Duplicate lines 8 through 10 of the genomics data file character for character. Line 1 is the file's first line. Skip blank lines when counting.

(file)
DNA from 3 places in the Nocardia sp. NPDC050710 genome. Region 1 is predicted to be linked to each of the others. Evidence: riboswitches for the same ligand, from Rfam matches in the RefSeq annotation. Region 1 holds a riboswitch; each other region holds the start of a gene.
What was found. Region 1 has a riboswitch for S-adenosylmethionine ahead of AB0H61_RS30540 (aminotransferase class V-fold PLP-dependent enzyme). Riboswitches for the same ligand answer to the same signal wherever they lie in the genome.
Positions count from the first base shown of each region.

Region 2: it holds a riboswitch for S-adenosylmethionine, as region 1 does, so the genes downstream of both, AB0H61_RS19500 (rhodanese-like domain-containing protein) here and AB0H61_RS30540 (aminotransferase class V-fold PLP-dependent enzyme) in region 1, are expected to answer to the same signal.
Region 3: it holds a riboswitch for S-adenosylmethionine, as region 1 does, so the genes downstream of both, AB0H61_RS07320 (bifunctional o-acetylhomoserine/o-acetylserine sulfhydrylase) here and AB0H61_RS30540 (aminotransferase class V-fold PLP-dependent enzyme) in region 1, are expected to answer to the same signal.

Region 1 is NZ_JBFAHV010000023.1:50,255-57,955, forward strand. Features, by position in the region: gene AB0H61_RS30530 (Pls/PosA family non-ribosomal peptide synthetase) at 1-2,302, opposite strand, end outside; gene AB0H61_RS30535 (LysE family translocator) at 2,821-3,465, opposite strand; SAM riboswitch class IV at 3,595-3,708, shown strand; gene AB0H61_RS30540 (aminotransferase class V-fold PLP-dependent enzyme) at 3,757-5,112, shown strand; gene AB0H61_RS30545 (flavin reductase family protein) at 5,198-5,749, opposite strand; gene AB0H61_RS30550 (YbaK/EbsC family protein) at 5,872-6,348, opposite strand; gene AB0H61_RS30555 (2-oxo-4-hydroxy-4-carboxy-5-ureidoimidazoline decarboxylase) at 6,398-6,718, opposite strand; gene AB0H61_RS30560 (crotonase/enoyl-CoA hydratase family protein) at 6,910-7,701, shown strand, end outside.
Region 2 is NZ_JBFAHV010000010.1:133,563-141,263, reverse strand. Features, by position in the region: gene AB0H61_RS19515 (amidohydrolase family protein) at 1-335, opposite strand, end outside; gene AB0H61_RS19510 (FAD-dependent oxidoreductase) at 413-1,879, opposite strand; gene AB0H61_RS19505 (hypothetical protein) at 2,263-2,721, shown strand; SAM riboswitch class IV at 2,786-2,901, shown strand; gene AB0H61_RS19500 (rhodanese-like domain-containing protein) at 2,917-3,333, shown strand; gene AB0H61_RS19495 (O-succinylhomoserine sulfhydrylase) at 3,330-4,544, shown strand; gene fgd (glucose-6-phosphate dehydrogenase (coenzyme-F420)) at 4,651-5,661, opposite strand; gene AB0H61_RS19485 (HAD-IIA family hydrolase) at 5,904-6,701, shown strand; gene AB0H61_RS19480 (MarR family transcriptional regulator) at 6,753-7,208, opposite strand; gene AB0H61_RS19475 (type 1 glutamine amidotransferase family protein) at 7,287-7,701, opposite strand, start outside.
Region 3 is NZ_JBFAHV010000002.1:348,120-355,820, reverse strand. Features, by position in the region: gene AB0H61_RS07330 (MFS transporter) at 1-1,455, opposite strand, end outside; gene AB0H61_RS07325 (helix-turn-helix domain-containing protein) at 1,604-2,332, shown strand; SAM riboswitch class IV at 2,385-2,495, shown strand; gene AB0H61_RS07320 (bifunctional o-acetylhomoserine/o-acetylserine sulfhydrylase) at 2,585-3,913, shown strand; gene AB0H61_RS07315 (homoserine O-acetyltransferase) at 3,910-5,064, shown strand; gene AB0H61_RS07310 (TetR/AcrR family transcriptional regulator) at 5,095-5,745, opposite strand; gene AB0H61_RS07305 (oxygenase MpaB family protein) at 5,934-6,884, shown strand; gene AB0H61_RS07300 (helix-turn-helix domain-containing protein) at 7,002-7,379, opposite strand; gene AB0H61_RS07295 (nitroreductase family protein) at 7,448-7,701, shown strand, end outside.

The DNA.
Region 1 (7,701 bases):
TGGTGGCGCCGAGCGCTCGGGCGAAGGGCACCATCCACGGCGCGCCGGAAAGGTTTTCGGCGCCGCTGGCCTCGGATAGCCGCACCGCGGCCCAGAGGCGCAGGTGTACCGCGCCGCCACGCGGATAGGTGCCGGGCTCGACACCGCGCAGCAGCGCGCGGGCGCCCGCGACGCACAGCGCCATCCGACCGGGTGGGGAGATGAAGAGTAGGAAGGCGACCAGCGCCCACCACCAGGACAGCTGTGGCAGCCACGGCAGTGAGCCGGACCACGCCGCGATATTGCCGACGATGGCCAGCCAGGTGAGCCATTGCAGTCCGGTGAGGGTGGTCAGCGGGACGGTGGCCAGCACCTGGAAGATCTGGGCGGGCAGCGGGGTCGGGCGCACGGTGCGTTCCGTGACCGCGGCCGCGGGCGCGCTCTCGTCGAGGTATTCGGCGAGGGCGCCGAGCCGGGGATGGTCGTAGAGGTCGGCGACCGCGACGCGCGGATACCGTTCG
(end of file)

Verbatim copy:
Region 3 is NZ_JBFAHV010000002.1:348,120-355,820, reverse strand. Features, by position in the region: gene AB0H61_RS07330 (MFS transporter) at 1-1,455, opposite strand, end outside; gene AB0H61_RS07325 (helix-turn-helix domain-containing protein) at 1,604-2,332, shown strand; SAM riboswitch class IV at 2,385-2,495, shown strand; gene AB0H61_RS07320 (bifunctional o-acetylhomoserine/o-acetylserine sulfhydrylase) at 2,585-3,913, shown strand; gene AB0H61_RS07315 (homoserine O-acetyltransferase) at 3,910-5,064, shown strand; gene AB0H61_RS07310 (TetR/AcrR family transcriptional regulator) at 5,095-5,745, opposite strand; gene AB0H61_RS07305 (oxygenase MpaB family protein) at 5,934-6,884, shown strand; gene AB0H61_RS07300 (helix-turn-helix domain-containing protein) at 7,002-7,379, opposite strand; gene AB0H61_RS07295 (nitroreductase family protein) at 7,448-7,701, shown strand, end outside.

The DNA.
Region 1 (7,701 bases):